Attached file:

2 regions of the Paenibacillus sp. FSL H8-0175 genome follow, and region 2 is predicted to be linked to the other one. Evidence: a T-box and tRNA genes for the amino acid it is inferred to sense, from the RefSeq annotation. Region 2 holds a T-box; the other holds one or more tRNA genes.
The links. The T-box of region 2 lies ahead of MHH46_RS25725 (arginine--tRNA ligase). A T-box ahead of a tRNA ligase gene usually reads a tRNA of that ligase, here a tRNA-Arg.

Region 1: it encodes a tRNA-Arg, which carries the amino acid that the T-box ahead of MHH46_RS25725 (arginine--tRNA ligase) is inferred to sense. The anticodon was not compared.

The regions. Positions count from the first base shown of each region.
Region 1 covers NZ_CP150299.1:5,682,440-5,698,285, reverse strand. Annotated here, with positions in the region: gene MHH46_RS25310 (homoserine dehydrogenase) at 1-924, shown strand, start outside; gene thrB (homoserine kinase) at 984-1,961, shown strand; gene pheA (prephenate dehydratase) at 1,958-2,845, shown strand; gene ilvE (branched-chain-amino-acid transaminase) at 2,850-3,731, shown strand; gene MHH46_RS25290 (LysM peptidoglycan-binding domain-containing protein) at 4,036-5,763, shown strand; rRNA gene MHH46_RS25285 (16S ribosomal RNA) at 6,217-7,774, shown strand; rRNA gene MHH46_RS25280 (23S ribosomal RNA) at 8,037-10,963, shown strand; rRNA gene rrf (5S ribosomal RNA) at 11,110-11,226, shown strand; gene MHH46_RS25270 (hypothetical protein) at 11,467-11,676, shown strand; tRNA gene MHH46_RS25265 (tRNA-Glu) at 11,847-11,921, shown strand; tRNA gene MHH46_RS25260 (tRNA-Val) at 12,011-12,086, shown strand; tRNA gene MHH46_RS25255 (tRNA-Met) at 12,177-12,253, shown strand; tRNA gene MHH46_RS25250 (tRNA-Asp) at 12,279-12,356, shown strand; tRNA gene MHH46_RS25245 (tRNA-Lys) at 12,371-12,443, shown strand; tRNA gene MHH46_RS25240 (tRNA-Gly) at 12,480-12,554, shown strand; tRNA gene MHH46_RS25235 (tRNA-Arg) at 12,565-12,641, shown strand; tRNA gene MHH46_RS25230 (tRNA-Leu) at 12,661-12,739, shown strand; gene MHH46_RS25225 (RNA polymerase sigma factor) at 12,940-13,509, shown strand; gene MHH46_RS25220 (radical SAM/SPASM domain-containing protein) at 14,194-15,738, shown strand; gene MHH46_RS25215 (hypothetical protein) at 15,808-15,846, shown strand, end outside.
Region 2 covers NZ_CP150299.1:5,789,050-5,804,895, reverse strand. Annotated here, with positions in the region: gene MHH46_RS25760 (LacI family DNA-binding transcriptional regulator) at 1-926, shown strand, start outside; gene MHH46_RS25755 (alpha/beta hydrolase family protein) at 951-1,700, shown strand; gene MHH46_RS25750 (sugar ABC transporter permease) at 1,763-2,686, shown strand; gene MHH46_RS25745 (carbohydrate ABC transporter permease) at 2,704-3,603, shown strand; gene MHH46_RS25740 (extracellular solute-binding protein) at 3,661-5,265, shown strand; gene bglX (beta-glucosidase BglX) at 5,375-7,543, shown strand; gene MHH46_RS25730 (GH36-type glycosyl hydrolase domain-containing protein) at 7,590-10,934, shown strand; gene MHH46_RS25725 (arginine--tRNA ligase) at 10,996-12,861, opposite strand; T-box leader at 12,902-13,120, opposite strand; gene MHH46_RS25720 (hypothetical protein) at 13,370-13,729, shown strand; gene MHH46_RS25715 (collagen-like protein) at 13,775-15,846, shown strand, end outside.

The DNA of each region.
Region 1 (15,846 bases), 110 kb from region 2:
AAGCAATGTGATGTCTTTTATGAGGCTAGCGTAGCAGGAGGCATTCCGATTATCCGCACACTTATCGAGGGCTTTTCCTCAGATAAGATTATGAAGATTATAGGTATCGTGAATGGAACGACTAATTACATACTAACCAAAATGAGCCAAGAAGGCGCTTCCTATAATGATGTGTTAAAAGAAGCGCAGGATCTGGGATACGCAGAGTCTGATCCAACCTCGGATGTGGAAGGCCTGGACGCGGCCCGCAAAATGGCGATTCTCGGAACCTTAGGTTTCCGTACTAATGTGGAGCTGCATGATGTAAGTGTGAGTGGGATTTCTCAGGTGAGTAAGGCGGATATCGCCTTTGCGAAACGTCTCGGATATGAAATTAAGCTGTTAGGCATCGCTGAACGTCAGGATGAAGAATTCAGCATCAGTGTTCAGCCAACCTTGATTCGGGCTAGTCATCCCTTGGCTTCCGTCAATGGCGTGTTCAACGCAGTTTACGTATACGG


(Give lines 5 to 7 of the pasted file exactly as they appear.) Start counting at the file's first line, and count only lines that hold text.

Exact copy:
Region 1 covers NZ_CP150299.1:5,682,440-5,698,285, reverse strand. Annotated here, with positions in the region: gene MHH46_RS25310 (homoserine dehydrogenase) at 1-924, shown strand, start outside; gene thrB (homoserine kinase) at 984-1,961, shown strand; gene pheA (prephenate dehydratase) at 1,958-2,845, shown strand; gene ilvE (branched-chain-amino-acid transaminase) at 2,850-3,731, shown strand; gene MHH46_RS25290 (LysM peptidoglycan-binding domain-containing protein) at 4,036-5,763, shown strand; rRNA gene MHH46_RS25285 (16S ribosomal RNA) at 6,217-7,774, shown strand; rRNA gene MHH46_RS25280 (23S ribosomal RNA) at 8,037-10,963, shown strand; rRNA gene rrf (5S ribosomal RNA) at 11,110-11,226, shown strand; gene MHH46_RS25270 (hypothetical protein) at 11,467-11,676, shown strand; tRNA gene MHH46_RS25265 (tRNA-Glu) at 11,847-11,921, shown strand; tRNA gene MHH46_RS25260 (tRNA-Val) at 12,011-12,086, shown strand; tRNA gene MHH46_RS25255 (tRNA-Met) at 12,177-12,253, shown strand; tRNA gene MHH46_RS25250 (tRNA-Asp) at 12,279-12,356, shown strand; tRNA gene MHH46_RS25245 (tRNA-Lys) at 12,371-12,443, shown strand; tRNA gene MHH46_RS25240 (tRNA-Gly) at 12,480-12,554, shown strand; tRNA gene MHH46_RS25235 (tRNA-Arg) at 12,565-12,641, shown strand; tRNA gene MHH46_RS25230 (tRNA-Leu) at 12,661-12,739, shown strand; gene MHH46_RS25225 (RNA polymerase sigma factor) at 12,940-13,509, shown strand; gene MHH46_RS25220 (radical SAM/SPASM domain-containing protein) at 14,194-15,738, shown strand; gene MHH46_RS25215 (hypothetical protein) at 15,808-15,846, shown strand, end outside.
Region 2 covers NZ_CP150299.1:5,789,050-5,804,895, reverse strand. Annotated here, with positions in the region: gene MHH46_RS25760 (LacI family DNA-binding transcriptional regulator) at 1-926, shown strand, start outside; gene MHH46_RS25755 (alpha/beta hydrolase family protein) at 951-1,700, shown strand; gene MHH46_RS25750 (sugar ABC transporter permease) at 1,763-2,686, shown strand; gene MHH46_RS25745 (carbohydrate ABC transporter permease) at 2,704-3,603, shown strand; gene MHH46_RS25740 (extracellular solute-binding protein) at 3,661-5,265, shown strand; gene bglX (beta-glucosidase BglX) at 5,375-7,543, shown strand; gene MHH46_RS25730 (GH36-type glycosyl hydrolase domain-containing protein) at 7,590-10,934, shown strand; gene MHH46_RS25725 (arginine--tRNA ligase) at 10,996-12,861, opposite strand; T-box leader at 12,902-13,120, opposite strand; gene MHH46_RS25720 (hypothetical protein) at 13,370-13,729, shown strand; gene MHH46_RS25715 (collagen-like protein) at 13,775-15,846, shown strand, end outside.

The DNA of each region.